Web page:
The electrical insulating material to be vaporized and deposited on the substrate may be aluminum oxide, silicon dioxide, tantalum pentoxide and various other oxides well known in the art for their dielectric properties. In the embodiment illustrated the material is placed in the crucible 36 for heating by the resistance wire heater.

The substrate 26 preferably is made of the same dielectric material as the electrical insulating material in order to minimize differences in thermal expansion. However, it will be recognized that the substrate may be made of other suitable materials.

It will be understood that vapors of the materials in the crucibles progress through the evacuated space of the housing along optical paths between the crucibles and substrate. Accordingly, means is provided for intercepting said optical paths selectively to prevent the passage of one or both of the vapors from the associated crucibles to the substrate. In the embodiment illustrated such means is provided by a shield plate 42 which is supported in horizontal position above the crucibles by means of an operating rod 44. This rod extends downward through a suitably sealed opening in the base. The lower end of the rod projecting downward from the base provides a handle by which the rod may be rotated on its vertical axis. By this means the shield plate may be swung on said vertical axis to intercept or expose the optical path between the substrate and each of the crucibles.

In accordance with the present invention an inductance coil is fabricated by depositing on a substrate, in superimposed layers, alternate films of electrically conductive metal and electrical insulating material in successive segments of each ofa plurality of coil turns. Accordingly, means is provided for directing the vaporized materials onto the substrate in predetermined patterns to produce said successive segments. In the embodiment illustrated this means is provided by a plurality of apertured masks which are described more fully hereinafter. Each mask is mounted, preferably removably, on a mask holder for movement between a retracted position away from the substrate and an operative position interposed between the substrate and the crucibles. 1

In the embodiment illustrated, mask holders are disposed about the substrate at 90 intervals. In order to accommodate up to eight different masks, the mask holders are arranged in cooperating pairs, as best illustrated in FIG. 1. Thus, both mask holders 46 and 48 of a pair are mounted for pivotal movement on a common pivot shaft 50 supported by bearing tabs 52 extending laterally from the substrate support 24. A projecting arm 54 on each holder is connected pivotally through a link 56 to the upper end of an operatingrod 58. The rod extends downward slidably through a guide opening in alateral bracket 60 on a vertical post 20, thence through an aligned guide opening in the sub-base l8, and thence through a suitably sealed opening in the base 10. The lower end of the rod provides a handle by which it may be moved vertically to effect movement of the associated mask holder between the aforementioned retracted and operative positions of the supported mask.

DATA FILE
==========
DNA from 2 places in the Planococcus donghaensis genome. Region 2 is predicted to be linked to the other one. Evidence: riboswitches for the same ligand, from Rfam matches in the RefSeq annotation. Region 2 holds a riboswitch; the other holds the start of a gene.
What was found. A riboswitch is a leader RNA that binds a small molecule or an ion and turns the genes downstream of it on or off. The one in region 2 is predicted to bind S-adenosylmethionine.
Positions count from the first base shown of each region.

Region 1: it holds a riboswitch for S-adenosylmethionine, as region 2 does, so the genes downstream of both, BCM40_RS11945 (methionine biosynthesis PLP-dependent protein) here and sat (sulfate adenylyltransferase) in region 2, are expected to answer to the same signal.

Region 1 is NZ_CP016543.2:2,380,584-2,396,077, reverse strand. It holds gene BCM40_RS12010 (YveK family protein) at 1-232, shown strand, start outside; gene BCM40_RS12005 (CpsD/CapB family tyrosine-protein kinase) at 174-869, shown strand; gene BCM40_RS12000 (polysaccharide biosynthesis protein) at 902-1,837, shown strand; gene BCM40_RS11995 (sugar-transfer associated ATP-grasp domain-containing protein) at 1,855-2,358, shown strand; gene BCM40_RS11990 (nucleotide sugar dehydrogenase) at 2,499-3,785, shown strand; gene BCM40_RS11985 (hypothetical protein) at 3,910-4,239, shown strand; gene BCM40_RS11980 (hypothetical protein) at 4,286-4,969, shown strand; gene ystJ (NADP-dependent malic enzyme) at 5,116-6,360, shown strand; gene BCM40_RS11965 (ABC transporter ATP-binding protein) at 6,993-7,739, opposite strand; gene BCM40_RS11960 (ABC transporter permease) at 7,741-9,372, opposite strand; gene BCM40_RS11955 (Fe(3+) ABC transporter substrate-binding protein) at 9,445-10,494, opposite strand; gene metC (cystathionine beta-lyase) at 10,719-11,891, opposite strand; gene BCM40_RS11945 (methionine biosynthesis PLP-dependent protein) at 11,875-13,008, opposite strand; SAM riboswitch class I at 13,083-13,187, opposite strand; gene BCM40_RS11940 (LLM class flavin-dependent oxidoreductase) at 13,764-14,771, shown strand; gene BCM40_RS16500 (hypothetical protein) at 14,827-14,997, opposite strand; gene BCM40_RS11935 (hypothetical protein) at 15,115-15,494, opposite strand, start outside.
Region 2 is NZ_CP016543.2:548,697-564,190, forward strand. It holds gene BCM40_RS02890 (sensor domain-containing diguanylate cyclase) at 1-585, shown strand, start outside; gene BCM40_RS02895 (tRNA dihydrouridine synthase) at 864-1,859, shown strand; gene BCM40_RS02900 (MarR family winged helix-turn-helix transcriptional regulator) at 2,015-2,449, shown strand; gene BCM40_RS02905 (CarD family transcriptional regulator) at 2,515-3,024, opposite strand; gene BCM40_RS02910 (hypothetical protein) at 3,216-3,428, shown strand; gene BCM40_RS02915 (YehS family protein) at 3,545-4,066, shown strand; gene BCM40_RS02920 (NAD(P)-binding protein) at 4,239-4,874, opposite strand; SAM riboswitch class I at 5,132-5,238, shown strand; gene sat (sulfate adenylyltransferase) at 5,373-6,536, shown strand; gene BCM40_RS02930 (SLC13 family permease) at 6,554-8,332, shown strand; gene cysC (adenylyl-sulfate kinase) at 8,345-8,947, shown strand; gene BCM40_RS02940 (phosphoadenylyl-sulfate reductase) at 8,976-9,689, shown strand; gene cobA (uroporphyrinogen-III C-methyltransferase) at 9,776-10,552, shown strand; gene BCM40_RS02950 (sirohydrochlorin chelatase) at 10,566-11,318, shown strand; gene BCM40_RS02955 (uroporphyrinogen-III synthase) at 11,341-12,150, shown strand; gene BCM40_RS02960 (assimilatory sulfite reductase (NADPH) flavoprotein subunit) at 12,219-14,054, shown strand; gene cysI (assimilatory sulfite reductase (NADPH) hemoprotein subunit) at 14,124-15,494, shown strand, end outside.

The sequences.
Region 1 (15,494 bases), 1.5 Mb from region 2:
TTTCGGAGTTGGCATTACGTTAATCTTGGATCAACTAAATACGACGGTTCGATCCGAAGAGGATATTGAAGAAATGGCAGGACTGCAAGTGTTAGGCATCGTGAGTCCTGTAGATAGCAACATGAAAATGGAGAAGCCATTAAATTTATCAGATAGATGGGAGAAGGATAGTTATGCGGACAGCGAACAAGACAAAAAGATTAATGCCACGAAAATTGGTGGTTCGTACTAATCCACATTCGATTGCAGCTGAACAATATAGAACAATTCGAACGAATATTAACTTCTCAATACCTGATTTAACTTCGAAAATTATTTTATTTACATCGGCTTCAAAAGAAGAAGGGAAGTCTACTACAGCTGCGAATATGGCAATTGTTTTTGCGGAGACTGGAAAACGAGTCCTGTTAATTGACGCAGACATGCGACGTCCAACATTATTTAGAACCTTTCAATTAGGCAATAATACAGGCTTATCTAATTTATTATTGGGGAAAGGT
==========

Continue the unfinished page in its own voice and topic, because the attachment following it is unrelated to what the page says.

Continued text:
The arrangement of cooperating pairs of mask holders allows the mask carried by the inner holder 46 to be moved between retracted and operative positions independently of the mask carried by the associated outer holder 48. Movement of the mask carried by the outer holder to its operative position results in simultaneous movement of the associated inner mask to operative position interposed between the outer mask and the substrate 26. The cooperation between the inner and outer masks of an associated pair of holders is explained more fully hereinafter.

It will be understood that if the number of masks required for the fabrication of a particular type of coil or transformer are fewer than eight, each unused mask holder has a sufficiently large opening 62 so as not to interfere with the proper function of the mask carried by the associated holder. Alternatively, the number of mask holders may be reduced correspondingly, as will be understood.

The method of this invention and the operation of the apparatus described hereinbefore as best explained by the following descriptions of the fabrication of inductance coils and transformers.